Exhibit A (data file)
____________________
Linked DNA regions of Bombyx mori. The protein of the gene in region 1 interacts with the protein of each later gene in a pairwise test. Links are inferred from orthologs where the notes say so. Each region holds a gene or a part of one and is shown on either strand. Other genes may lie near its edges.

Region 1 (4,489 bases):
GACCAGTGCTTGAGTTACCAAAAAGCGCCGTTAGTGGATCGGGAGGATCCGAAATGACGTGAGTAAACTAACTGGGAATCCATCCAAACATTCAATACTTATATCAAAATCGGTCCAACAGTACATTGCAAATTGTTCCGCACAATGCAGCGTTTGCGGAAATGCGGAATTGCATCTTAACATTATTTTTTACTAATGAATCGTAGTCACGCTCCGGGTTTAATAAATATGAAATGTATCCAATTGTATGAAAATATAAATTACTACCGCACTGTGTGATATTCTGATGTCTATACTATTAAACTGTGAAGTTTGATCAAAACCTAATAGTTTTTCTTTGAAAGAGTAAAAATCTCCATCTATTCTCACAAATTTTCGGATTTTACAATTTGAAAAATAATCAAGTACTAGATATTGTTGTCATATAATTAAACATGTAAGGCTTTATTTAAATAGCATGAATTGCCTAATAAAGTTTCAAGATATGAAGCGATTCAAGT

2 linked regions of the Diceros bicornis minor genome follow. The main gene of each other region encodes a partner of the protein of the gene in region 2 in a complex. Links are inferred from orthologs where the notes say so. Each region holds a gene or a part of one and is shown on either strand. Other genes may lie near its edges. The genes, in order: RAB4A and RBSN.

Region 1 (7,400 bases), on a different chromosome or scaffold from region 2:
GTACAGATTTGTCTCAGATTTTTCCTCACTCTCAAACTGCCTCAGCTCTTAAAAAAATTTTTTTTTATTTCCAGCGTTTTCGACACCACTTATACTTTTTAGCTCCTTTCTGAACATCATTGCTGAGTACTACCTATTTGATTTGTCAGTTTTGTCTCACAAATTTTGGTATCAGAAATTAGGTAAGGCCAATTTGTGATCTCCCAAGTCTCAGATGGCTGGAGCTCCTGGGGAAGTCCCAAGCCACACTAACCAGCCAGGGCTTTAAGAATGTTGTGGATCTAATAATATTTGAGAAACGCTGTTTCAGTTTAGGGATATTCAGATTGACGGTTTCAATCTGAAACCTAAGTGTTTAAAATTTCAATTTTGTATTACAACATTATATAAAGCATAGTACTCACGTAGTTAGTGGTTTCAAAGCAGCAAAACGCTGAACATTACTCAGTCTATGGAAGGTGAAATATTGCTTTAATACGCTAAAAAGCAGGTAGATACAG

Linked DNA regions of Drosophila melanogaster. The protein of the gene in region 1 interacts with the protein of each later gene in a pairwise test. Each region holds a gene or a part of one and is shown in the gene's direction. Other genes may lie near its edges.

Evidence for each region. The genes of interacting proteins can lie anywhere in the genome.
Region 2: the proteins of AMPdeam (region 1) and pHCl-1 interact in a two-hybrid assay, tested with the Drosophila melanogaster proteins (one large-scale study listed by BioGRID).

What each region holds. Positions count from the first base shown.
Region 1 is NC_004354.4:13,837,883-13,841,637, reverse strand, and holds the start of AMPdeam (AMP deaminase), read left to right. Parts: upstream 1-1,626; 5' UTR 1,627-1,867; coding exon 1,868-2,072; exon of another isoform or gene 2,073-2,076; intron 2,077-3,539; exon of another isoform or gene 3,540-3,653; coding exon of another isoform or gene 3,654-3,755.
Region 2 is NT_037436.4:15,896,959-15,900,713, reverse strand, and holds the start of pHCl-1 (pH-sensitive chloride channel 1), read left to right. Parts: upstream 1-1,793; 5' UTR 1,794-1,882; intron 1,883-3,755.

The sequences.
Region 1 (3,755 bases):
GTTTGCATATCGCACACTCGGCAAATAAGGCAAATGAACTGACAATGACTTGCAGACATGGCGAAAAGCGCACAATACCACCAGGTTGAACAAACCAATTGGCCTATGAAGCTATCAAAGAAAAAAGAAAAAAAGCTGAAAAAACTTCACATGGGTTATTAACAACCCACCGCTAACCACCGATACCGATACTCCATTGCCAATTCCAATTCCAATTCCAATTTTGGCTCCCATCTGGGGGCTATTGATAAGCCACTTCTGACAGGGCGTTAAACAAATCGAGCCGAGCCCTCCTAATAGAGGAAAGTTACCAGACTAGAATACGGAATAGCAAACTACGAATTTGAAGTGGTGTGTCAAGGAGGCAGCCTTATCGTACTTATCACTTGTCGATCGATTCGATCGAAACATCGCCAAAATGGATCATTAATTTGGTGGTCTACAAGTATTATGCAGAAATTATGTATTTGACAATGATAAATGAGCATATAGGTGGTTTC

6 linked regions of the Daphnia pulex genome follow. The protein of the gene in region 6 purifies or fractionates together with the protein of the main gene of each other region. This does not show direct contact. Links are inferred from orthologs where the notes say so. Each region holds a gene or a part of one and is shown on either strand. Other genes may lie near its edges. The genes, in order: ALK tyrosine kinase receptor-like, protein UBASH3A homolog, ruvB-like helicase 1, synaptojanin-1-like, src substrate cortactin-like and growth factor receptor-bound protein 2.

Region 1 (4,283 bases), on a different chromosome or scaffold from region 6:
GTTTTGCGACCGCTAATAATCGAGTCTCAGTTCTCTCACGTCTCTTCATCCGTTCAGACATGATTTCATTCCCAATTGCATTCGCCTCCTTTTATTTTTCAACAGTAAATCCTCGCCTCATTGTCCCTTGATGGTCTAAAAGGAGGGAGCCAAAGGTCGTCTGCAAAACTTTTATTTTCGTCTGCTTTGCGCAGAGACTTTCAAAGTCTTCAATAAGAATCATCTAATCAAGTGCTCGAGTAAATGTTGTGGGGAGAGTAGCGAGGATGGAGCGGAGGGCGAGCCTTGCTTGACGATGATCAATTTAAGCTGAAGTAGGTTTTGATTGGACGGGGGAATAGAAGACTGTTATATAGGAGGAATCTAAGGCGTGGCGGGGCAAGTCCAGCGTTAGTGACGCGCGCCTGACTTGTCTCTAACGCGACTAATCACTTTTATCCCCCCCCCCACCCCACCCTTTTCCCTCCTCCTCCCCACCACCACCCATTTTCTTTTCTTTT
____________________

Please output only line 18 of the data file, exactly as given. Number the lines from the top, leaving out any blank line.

GTTTTGCGACCGCTAATAATCGAGTCTCAGTTCTCTCACGTCTCTTCATCCGTTCAGACATGATTTCATTCCCAATTGCATTCGCCTCCTTTTATTTTTCAACAGTAAATCCTCGCCTCATTGTCCCTTGATGGTCTAAAAGGAGGGAGCCAAAGGTCGTCTGCAAAACTTTTATTTTCGTCTGCTTTGCGCAGAGACTTTCAAAGTCTTCAATAAGAATCATCTAATCAAGTGCTCGAGTAAATGTTGTGGGGAGAGTAGCGAGGATGGAGCGGAGGGCGAGCCTTGCTTGACGATGATCAATTTAAGCTGAAGTAGGTTTTGATTGGACGGGGGAATAGAAGACTGTTATATAGGAGGAATCTAAGGCGTGGCGGGGCAAGTCCAGCGTTAGTGACGCGCGCCTGACTTGTCTCTAACGCGACTAATCACTTTTATCCCCCCCCCCACCCCACCCTTTTCCCTCCTCCTCCCCACCACCACCCATTTTCTTTTCTTTT